The Fifth Circuit Court of Appeals (Louisiana, Mississippi and Texas) just upheld a Texas law meant to protect free speech on Big Tech platforms, ruling that Big Tech social media giants do not have a “free speech” right to censor speech based on the viewpoint of the user.
Today we reject the idea that corporations have a freewheeling First Amendment right to censor what people say. Because the district court held otherwise, we reverse its injunction and remand for further proceedings NetChoice v. Paxton, 5th Circuit Ct. of Appeals
From Amazon censoring conservative books that go against leftist ideologies, to Google preventing pro-life organizations like LiveAction from advertising abortion pill reversal, to the complete and coordinated deplatforming of a sitting president, Donald Trump by Twitter and Facebook, and the takedown of Gab and then Parler by Amazon, Google, and Apple, the list is too long to publish here. Suffice it to say that Big Tech’s censorship crusade against conservatives is undeniable.
What is even worse, as documents from Louisiana and Missouri’s attorney general’s lawsuit against Twitter and Facebook showed, is that Big Tech censorship was often in direct coordination and at the behest of the Biden White House and other leftist government officials at the CDC, HHS, DOJ and FBI.
Although Big Tech is likely to appeal the decision to the US Supreme Court, after all, it has unlimited legal resources, the victory means that individuals in Texas who have been deplatformed or censored because of their viewpoint may now begin to sue the Big Tech giants.
In essence, Big Tech argued that censorship should be considered free speech, an argument the court soundly rejected.
Who are the parties to this case: NetChoice LLC. v. Paxton
NetChoice LLC is a 501(c)(6), which is defined as a business trade association. It is funded by membership dues paid by the members and represents internet and technology businesses. In other words, Big Tech pays the salaries of NetChoice LLC’s staff.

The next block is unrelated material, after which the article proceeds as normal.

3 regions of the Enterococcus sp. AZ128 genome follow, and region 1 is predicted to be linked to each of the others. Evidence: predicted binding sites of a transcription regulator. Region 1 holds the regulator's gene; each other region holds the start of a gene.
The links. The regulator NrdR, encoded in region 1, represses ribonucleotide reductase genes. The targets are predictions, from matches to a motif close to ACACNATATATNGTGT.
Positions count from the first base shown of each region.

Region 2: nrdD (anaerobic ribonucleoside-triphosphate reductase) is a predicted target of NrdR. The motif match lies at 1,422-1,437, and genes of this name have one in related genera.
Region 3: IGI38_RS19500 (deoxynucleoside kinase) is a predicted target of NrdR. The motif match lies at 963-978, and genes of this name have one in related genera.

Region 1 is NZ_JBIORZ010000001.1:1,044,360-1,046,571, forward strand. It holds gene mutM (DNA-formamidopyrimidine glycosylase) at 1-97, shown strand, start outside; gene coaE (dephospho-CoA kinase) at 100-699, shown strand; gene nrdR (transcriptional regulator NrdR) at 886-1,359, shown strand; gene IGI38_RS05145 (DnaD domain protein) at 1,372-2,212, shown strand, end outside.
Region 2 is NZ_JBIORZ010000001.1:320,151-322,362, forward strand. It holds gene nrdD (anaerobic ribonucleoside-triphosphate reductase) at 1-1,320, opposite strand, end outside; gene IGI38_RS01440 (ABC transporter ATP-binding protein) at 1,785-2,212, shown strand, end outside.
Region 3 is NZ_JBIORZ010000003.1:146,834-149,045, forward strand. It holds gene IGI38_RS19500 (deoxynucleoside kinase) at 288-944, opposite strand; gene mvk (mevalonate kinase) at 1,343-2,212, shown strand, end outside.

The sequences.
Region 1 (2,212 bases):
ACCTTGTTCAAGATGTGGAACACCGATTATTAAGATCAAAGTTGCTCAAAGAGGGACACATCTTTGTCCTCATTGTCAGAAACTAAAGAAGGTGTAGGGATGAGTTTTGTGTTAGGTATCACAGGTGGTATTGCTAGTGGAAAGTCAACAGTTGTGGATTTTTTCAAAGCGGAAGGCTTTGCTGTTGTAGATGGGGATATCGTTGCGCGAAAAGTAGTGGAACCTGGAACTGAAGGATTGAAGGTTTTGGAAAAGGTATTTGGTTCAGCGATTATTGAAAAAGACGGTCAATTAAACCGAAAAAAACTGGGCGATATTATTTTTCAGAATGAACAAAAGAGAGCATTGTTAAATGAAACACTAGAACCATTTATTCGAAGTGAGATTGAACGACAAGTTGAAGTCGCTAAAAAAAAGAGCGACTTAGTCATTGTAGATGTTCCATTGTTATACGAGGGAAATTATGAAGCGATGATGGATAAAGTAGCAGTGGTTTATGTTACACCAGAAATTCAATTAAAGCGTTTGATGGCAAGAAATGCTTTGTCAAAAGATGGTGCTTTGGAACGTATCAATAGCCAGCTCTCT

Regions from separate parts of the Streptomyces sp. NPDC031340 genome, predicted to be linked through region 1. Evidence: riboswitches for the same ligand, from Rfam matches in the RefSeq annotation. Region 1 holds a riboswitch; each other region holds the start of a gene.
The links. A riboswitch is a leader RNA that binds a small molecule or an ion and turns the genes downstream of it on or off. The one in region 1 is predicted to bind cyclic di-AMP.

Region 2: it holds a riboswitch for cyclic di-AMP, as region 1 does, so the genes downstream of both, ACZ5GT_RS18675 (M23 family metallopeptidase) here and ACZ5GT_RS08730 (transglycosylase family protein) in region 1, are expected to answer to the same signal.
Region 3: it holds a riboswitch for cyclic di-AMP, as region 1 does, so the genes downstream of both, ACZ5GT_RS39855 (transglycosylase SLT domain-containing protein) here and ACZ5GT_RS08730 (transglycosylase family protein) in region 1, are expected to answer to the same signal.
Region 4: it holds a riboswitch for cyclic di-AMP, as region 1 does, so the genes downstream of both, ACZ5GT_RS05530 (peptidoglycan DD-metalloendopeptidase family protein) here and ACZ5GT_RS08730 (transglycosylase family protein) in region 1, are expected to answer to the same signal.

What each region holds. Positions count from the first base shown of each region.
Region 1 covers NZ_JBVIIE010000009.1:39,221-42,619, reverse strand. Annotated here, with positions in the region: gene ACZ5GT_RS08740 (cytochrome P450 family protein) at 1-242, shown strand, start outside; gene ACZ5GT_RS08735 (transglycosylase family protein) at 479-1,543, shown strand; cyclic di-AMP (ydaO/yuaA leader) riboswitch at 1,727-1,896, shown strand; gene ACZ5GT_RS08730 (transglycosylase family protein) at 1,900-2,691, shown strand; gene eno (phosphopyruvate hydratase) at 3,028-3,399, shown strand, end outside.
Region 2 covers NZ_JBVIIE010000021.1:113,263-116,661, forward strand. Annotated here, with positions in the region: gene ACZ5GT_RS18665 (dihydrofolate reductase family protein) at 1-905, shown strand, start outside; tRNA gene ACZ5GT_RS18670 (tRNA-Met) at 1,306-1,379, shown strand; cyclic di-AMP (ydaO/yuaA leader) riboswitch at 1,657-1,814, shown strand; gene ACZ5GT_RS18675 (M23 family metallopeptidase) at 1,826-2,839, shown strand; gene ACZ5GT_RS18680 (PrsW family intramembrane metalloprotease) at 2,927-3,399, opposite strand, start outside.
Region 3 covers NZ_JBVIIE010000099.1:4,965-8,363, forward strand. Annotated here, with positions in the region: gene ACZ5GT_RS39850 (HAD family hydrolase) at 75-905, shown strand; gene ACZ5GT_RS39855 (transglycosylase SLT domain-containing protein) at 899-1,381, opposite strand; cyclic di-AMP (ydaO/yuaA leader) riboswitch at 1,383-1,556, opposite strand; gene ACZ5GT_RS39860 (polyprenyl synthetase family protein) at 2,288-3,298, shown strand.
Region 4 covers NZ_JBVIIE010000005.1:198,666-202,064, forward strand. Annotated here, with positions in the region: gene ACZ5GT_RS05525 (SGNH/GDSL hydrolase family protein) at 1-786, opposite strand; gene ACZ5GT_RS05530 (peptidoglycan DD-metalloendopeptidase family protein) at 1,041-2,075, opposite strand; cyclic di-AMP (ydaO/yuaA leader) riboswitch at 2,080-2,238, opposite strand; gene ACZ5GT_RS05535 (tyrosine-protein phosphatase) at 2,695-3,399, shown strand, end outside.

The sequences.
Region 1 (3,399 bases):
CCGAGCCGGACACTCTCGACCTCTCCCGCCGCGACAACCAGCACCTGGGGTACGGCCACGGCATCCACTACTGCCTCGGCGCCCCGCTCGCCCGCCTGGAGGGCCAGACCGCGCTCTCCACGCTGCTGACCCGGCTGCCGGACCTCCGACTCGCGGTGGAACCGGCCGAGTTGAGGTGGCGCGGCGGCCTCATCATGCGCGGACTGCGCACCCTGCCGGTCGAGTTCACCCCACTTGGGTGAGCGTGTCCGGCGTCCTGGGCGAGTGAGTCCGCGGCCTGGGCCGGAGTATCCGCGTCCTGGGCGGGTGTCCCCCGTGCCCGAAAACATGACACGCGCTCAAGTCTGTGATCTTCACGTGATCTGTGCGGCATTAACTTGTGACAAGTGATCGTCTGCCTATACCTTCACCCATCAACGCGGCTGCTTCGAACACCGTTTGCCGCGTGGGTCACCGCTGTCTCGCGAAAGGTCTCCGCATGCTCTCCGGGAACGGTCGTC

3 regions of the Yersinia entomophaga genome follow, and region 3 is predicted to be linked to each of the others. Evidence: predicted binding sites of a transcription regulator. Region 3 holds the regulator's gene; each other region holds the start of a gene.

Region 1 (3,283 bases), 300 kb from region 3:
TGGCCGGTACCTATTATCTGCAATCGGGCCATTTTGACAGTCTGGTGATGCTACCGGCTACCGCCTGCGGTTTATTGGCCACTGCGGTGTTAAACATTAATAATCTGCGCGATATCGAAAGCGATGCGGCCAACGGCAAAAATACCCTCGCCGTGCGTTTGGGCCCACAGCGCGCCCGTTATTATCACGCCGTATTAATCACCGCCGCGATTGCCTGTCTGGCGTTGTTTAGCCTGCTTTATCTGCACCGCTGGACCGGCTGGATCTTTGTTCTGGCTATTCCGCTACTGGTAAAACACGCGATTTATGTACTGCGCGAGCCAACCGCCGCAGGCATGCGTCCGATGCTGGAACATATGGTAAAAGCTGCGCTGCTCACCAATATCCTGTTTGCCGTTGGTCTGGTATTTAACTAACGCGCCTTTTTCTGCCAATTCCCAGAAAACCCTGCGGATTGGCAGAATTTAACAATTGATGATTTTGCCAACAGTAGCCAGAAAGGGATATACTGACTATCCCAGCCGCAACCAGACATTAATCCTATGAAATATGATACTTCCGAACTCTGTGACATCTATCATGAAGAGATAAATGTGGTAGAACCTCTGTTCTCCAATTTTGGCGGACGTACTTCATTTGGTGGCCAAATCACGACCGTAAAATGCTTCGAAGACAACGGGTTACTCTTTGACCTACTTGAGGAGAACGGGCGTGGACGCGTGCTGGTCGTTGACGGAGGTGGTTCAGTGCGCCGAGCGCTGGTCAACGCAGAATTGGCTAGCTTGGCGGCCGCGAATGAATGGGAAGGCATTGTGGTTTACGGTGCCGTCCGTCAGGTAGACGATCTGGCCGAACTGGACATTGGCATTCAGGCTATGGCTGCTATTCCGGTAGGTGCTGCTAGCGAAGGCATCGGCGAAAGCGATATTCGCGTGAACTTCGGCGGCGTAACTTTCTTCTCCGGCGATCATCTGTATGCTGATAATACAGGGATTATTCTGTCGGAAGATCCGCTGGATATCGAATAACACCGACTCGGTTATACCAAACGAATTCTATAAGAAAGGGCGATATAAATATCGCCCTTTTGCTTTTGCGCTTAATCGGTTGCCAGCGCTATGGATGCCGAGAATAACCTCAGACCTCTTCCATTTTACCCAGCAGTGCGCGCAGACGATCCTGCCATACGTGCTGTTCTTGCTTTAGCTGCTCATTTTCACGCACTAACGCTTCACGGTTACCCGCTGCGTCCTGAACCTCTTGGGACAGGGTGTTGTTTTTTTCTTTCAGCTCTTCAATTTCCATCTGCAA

The most interesting part is that NetChoice describes itself as conservative, and is really a creation of big business libertarians.
Netchoice’s annual IRS filings show that in 2019, the latest publicly available year, they received 2 million dollars in membership dues. Their CEO drew in a salary of around $500,000 and their VP came in at over $300,000. Their members are a who’s who of Big Tech companies, as can be seen on their website.
Netchoice’s staff is an interesting collection of the type of free market libertarian centrists who came to dominate the early age of the internet and globalization, but which were rejected by the new blue collar conservatives represented by Donald Trump.
For example, the Director of Public Affairs, Robert Winterton states in his bio that “he is deeply interested in working to curb populist demands that undermine technology’s positive impact on human wellbeing and prosperity.”
Many of the staff members of NetChoice LLC are either alumn, or currently hold positions at the Mercatus Center, a Koch brothers funded libertarian policy institute housed at the George Mason University in Northern Virginia.
Christopher Cox, a former congressman and former director of the Securities and Exchange Commission, and more importantly the co-author of Section 230 of the Communications Decency Act is a member of NetChoice’s board.
Under the guise of protecting online safety and free speech, NetChoice made the difficult to believe and even more difficult to understand argument that Big Tech’s own freedom of speech gives them the right to censor their users based on their viewpoint.
The Fifth Circuit Court of Appeals addressed this point with brutal bluntness:
We reject the Platforms’ efforts to reframe their censorship as speech. It is undisputed that the Platforms want to eliminate speech—not promote or protect it. And no amount of doctrinal gymnastics can turn the First Amendment’s protections for free speech into protections for free censoring.NetChoice v. Paxton, pg. 20, 5th Circuit Court of Appeals
Correctly, the 5th Circuit argued that censorship is not speech, but an act that limits free speech.
Meanwhile, the Texas Attorney General continued to rack up another victory adding Big Tech to the list of establishment cadavers: Big Government, Big Tech, and Big Abortion.